What Is Neurofibromatosis?
Neurofibromatosis is a condition that causes tumors to grow along nerves. This condition can either be genetic or spontaneous mutation. NF (Neurofibromatosis) has been a known condition since 1882, known then as von Recklinghausen Disease. NF is not a condition that can be diagnosed with a simple blood test. As advanced as medicine is today, NF is still being diagnosed with clinical characteristics. The signs and symptoms of this condition vary widely amongst affected people. NF can affect the brain, spinal cord, nerves and skin. Most are familiar with Autism Spectrum Disorder, and in recent clinical studies have identified a strong link between Autism and NF.
Is there any treatment?
Surgery is often recommended to remove the tumors. Some NF1 tumors may become cancerous, and treatment may include surgery, radiation, or chemotherapy. Surgery, radiation, and chemotherapy also may be used to control or reduce the size of optic nerve tumors when vision is threatened. Some bone malformations can be corrected surgically.
For NF2, improved diagnostic technologies, such as MRI, can reveal tumors as small as a few millimeters in diameter, thus allowing early treatment. Surgery to remove tumors completely is one option but may result in hearing loss. Surgery also can correct cataracts and retinal abnormalities. There is no currently accepted medical treatment or drug for schwanomatosis, but surgical management is often effective. Pain usually subsides when tumors are removed completely. Genetic testing is available for families with documented cases of NF1 and NF2 but such testing for schwannomatosis currently does not exist.
What is the prognosis?
In most cases, symptoms of NF1 are mild, and individuals live normal and productive lives. In some cases, however, NF1 can be severely debilitating and may cause cosmetic and psychological issues. The course of NF2 varies greatly among individuals. In some cases of NF2, the damage to nearby vital structures, such as other cranial nerves and the brain stem, can be life-threatening. Most individuals with schwannomatosis have significant pain. In some extreme cases the pain will be severe and disabling.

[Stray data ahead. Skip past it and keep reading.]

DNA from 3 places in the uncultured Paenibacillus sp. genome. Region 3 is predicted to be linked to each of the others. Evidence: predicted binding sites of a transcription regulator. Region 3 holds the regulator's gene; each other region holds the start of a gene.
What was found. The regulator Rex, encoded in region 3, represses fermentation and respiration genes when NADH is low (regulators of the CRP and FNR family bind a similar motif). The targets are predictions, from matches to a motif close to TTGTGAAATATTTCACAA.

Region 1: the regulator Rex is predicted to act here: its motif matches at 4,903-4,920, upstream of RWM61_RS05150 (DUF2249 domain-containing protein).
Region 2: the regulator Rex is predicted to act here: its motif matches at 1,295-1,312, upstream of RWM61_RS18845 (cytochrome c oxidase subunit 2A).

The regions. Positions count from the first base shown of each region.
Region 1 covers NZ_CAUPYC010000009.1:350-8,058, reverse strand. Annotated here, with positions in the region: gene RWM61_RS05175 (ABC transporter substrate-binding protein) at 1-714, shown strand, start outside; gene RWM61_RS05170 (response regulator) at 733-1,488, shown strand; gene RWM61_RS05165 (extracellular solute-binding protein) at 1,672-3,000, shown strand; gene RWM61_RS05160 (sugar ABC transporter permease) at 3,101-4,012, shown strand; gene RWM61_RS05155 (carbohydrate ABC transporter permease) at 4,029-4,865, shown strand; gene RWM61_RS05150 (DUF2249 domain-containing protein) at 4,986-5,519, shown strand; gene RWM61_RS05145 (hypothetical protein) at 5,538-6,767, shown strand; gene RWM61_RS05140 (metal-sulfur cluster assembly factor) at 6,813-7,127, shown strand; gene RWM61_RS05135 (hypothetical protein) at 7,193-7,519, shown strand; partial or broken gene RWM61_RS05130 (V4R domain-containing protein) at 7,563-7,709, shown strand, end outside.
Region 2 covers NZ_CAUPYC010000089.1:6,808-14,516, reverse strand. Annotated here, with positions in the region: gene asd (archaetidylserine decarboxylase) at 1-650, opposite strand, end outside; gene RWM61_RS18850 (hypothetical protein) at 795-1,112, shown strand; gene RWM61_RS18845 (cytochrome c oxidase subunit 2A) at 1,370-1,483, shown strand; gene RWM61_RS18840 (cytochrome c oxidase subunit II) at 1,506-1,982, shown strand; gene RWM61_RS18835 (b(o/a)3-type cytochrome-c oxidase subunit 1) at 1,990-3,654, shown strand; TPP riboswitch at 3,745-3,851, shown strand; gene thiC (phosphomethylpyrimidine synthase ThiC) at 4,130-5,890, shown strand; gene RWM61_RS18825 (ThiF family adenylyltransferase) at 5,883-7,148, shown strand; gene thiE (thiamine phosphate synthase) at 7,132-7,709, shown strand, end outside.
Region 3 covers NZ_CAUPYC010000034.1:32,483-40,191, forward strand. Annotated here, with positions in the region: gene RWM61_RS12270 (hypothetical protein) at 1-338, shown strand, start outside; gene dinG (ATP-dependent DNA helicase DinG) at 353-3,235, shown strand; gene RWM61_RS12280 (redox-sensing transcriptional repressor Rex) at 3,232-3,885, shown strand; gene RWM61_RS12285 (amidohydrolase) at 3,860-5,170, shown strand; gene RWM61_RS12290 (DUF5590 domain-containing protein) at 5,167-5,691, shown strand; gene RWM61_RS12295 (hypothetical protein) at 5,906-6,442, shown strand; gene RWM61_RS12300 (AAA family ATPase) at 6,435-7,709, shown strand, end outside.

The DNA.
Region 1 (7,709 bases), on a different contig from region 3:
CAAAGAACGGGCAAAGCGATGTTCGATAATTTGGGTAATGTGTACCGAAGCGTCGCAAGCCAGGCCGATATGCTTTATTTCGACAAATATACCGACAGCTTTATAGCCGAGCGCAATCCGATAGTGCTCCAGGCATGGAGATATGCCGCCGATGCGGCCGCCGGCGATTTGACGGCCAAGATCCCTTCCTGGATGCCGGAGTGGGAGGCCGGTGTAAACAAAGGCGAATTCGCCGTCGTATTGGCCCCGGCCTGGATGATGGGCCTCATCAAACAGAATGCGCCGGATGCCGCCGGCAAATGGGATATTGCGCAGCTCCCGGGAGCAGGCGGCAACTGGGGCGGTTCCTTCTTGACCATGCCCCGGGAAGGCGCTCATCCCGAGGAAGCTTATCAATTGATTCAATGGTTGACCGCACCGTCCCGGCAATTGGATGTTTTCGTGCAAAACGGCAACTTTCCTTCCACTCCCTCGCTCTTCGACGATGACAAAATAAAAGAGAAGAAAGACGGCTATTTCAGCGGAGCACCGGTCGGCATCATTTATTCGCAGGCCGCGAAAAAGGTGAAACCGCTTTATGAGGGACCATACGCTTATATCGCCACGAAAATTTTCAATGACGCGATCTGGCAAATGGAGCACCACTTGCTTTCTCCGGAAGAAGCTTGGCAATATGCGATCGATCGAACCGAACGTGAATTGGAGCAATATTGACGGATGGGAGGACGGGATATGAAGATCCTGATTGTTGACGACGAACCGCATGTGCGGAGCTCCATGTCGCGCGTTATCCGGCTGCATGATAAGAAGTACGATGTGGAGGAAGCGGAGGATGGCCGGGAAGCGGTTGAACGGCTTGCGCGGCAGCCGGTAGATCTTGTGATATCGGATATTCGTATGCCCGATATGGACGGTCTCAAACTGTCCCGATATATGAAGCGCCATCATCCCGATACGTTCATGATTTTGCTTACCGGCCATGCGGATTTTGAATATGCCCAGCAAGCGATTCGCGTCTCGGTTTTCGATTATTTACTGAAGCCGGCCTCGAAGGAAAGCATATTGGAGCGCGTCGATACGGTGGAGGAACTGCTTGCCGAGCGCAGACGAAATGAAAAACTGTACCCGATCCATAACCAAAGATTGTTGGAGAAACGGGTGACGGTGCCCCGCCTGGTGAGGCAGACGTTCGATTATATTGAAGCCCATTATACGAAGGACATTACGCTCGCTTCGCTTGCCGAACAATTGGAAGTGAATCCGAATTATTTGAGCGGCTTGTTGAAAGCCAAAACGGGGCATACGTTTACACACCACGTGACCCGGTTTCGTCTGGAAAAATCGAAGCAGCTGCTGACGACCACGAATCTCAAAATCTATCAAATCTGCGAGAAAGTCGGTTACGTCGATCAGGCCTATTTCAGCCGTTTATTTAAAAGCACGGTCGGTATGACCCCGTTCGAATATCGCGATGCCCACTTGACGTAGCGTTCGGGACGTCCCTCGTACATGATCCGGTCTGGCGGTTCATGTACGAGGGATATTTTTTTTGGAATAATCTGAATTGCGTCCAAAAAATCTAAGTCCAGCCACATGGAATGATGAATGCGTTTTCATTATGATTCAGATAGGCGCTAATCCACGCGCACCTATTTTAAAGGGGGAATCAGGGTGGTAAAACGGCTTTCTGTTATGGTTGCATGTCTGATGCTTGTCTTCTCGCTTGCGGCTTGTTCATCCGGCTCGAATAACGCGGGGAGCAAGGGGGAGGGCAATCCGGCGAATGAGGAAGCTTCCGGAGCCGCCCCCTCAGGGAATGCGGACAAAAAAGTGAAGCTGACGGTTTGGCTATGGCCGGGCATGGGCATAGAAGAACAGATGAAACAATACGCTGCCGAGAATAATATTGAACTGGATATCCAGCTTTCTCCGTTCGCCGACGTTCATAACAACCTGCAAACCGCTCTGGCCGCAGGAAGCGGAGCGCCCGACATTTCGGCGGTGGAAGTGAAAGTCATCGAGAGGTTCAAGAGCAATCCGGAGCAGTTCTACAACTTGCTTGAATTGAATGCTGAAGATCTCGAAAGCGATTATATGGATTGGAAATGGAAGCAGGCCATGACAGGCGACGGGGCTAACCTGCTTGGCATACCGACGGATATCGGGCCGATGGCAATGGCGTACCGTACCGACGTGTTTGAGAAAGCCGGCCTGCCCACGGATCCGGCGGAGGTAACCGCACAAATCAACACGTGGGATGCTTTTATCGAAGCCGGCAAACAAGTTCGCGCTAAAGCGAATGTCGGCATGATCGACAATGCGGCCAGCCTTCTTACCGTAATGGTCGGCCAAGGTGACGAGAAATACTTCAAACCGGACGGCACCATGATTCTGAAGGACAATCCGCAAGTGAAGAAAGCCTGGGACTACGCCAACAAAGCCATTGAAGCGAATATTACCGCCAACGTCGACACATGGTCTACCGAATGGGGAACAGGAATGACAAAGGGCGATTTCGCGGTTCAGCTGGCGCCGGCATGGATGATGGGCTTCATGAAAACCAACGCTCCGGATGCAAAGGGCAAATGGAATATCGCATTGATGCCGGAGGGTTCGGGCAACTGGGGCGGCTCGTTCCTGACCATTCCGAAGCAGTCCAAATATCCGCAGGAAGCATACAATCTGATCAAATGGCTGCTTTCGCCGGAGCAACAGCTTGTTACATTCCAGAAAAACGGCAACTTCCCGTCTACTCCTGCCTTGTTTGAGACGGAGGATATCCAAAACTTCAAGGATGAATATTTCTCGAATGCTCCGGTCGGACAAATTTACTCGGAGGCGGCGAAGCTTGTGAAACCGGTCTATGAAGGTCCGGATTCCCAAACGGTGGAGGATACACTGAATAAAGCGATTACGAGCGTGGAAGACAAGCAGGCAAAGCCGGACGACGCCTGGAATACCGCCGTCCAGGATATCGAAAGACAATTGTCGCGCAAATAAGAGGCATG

What research is being done?
Several years ago, research teams located the exact position of the NF1 gene on chromosome 17. The product of the NF1 gene is a large and complex protein called neurofibromin, which is primarily active in nervous cells as a regulator of cell division.Intensive efforts have let to the identification of the NF2 gene on chromosome 22. The NF2 gene product is a tumor-suppressor protein called Merlin. Ongoing research continues to discover additional genes that appear to play a role in NF-related tumor suppression or growth. Other research is aimed at understanding how the genetic mutations that cause the benign tumors of NF1 also cause nerve cells and nerve networks to form abnormally during fetal development, which later result in the learning disabilities and cognitive deficits of children with the disorder. Additional research is aimed at understanding the natural history of tumors in NF2 and determining possible factors that may regular their growth patterns. The lnter-Institute Medical Genetics Research Program at the NIH Clinical Center conducts NF2 family history research. Using specimens from some of the families, scientists have isolated and sequenced the NF2 gene and have described two different patterns of clinical features in NF2 patients. Investigators are continuing to study these patterns to see if they correspond to specific types of gene mutations.